An electronic spin and a confined photon are complementary quantum mechanical objects which can be used to carry or manipulate quantum information. To combine them coherently would enable to manipulate and detect single spins but also to couple them over macroscopic distances thanks to the concepts of cavity quantum electrodynamics. This kind of architecture would allow one also to build quantum simulators for elementary magnetic systems.
Although progress has been made, in particular concerning the coupling of collective spin states or single charge states to cavity photons, no experiment had demonstrated so far the coherent coupling of a single spin to cavity photons. This problem arises from the fact that the natural coupling of a spin to the electromagnetic field is essentially magnetic, which makes it too weak in general to make it coherent.
The HQC team, in collaboration with the Theory team of the Laboratoire Pierre Aigrain could solve this problem by synthesizing an artificial spin orbit interaction in a single wall carbon nanotube connected to ferromagnetic electrodes [PRL manuscript]. Such a setup implements a single spin spin valve in a double quantum dot. The device is embedded in a high finesse microwave superconducting cavity. The HQC team could observe a very strong hybridization of the spin states in the nanotube and the photons trapped in the cavity, bringing the spin-photon system at the strong coupling threshold.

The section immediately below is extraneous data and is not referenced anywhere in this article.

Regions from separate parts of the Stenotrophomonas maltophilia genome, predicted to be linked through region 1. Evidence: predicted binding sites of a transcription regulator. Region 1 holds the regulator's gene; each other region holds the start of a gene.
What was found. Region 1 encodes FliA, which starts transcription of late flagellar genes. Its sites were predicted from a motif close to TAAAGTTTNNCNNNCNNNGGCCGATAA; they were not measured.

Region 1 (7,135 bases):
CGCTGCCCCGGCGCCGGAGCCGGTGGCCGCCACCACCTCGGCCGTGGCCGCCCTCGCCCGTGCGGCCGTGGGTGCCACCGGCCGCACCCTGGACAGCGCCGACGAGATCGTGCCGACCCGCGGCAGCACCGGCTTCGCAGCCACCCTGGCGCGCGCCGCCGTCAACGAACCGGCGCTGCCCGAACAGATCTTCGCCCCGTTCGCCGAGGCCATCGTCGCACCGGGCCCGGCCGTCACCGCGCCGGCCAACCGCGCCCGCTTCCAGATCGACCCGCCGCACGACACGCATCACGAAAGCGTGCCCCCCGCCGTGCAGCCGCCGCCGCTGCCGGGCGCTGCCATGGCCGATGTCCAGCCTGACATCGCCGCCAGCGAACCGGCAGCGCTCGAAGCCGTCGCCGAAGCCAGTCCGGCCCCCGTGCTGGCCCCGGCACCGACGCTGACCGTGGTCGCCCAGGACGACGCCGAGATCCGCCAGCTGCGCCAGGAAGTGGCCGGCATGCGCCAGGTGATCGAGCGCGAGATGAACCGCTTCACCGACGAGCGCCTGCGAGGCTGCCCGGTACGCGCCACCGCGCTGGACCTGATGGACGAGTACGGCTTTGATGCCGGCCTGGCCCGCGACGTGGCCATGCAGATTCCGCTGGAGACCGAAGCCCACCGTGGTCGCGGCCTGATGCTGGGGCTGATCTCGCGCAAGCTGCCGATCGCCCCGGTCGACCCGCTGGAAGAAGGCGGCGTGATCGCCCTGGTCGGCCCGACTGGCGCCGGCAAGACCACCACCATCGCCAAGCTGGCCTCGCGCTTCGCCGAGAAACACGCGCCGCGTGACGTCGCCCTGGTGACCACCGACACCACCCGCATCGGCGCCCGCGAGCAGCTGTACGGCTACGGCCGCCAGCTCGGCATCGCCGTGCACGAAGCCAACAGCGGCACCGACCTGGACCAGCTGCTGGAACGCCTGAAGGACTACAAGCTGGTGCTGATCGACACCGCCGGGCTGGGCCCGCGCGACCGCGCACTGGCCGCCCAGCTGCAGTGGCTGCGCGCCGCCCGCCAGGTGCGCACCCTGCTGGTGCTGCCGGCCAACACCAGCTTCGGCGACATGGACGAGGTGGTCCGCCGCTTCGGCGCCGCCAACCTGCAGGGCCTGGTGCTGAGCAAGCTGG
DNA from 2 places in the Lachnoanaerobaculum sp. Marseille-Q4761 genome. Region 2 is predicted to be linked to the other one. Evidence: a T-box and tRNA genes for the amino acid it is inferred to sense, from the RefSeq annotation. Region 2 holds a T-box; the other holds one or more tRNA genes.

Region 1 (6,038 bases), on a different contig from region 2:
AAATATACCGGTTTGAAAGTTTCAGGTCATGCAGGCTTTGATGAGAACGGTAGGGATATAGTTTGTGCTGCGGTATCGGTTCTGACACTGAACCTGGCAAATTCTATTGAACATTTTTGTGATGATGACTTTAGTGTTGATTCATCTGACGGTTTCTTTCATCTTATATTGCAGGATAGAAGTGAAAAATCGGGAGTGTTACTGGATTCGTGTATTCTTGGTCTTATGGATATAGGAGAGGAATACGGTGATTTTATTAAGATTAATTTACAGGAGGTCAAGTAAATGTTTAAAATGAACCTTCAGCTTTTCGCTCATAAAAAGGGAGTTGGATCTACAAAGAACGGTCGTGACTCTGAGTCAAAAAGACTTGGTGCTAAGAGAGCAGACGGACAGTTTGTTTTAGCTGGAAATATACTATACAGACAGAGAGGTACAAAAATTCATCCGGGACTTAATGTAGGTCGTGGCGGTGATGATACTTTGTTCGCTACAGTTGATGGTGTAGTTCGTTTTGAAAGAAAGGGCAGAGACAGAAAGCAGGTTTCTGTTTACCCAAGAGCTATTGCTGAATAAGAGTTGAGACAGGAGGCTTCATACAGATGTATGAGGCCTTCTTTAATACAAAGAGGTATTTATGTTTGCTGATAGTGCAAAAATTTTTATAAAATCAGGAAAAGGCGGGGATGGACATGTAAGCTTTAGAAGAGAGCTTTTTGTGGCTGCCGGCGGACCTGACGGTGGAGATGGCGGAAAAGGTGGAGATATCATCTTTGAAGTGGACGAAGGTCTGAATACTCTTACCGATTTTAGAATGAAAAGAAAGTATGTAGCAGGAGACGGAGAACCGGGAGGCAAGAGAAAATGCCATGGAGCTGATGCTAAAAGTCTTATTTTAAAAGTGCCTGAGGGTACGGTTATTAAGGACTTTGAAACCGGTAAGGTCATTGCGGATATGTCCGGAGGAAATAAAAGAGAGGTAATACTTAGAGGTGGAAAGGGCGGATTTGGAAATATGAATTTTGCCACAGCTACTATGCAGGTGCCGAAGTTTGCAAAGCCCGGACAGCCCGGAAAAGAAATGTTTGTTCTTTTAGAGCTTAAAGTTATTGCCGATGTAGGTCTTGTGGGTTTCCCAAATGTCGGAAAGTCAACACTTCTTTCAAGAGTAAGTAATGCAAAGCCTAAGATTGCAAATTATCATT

Besides its interest for quantum information, this works sheds new light on the artificial coupling between the spin and the orbital motion of the electron, which could be extended for synthesizing topological matter.
These results have been published in Science, on the 24th of July 2015.